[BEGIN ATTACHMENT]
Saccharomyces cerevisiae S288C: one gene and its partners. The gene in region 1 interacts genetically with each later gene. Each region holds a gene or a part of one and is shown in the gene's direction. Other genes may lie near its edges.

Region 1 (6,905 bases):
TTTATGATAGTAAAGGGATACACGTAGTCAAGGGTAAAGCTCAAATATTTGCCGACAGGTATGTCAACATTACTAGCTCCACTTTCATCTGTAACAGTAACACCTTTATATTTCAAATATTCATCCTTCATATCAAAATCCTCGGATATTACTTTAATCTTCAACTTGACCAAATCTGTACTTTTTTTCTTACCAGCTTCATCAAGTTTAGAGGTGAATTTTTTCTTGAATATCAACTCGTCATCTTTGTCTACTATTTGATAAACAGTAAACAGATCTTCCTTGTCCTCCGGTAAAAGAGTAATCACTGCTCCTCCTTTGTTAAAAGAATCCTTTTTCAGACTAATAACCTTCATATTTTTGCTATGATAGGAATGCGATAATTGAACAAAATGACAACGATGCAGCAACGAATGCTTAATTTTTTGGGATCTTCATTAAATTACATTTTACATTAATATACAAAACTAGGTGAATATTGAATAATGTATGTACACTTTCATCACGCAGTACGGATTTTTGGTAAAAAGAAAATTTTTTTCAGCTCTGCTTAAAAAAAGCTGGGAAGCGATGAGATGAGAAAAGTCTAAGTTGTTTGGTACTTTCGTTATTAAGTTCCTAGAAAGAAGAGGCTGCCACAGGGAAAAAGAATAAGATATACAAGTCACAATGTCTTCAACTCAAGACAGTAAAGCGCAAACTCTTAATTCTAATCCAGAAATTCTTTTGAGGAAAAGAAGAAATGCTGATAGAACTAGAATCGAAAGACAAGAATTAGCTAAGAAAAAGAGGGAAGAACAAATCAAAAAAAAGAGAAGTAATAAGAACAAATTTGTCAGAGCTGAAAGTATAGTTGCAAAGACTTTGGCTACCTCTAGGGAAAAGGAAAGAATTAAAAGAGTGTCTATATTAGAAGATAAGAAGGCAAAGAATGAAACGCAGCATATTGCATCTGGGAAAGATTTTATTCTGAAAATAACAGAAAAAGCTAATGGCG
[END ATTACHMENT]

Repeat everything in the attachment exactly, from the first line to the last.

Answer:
Saccharomyces cerevisiae S288C: one gene and its partners. The gene in region 1 interacts genetically with each later gene. Each region holds a gene or a part of one and is shown in the gene's direction. Other genes may lie near its edges.

Region 1 (6,905 bases):
TTTATGATAGTAAAGGGATACACGTAGTCAAGGGTAAAGCTCAAATATTTGCCGACAGGTATGTCAACATTACTAGCTCCACTTTCATCTGTAACAGTAACACCTTTATATTTCAAATATTCATCCTTCATATCAAAATCCTCGGATATTACTTTAATCTTCAACTTGACCAAATCTGTACTTTTTTTCTTACCAGCTTCATCAAGTTTAGAGGTGAATTTTTTCTTGAATATCAACTCGTCATCTTTGTCTACTATTTGATAAACAGTAAACAGATCTTCCTTGTCCTCCGGTAAAAGAGTAATCACTGCTCCTCCTTTGTTAAAAGAATCCTTTTTCAGACTAATAACCTTCATATTTTTGCTATGATAGGAATGCGATAATTGAACAAAATGACAACGATGCAGCAACGAATGCTTAATTTTTTGGGATCTTCATTAAATTACATTTTACATTAATATACAAAACTAGGTGAATATTGAATAATGTATGTACACTTTCATCACGCAGTACGGATTTTTGGTAAAAAGAAAATTTTTTTCAGCTCTGCTTAAAAAAAGCTGGGAAGCGATGAGATGAGAAAAGTCTAAGTTGTTTGGTACTTTCGTTATTAAGTTCCTAGAAAGAAGAGGCTGCCACAGGGAAAAAGAATAAGATATACAAGTCACAATGTCTTCAACTCAAGACAGTAAAGCGCAAACTCTTAATTCTAATCCAGAAATTCTTTTGAGGAAAAGAAGAAATGCTGATAGAACTAGAATCGAAAGACAAGAATTAGCTAAGAAAAAGAGGGAAGAACAAATCAAAAAAAAGAGAAGTAATAAGAACAAATTTGTCAGAGCTGAAAGTATAGTTGCAAAGACTTTGGCTACCTCTAGGGAAAAGGAAAGAATTAAAAGAGTGTCTATATTAGAAGATAAGAAGGCAAAGAATGAAACGCAGCATATTGCATCTGGGAAAGATTTTATTCTGAAAATAACAGAAAAAGCTAATGGCG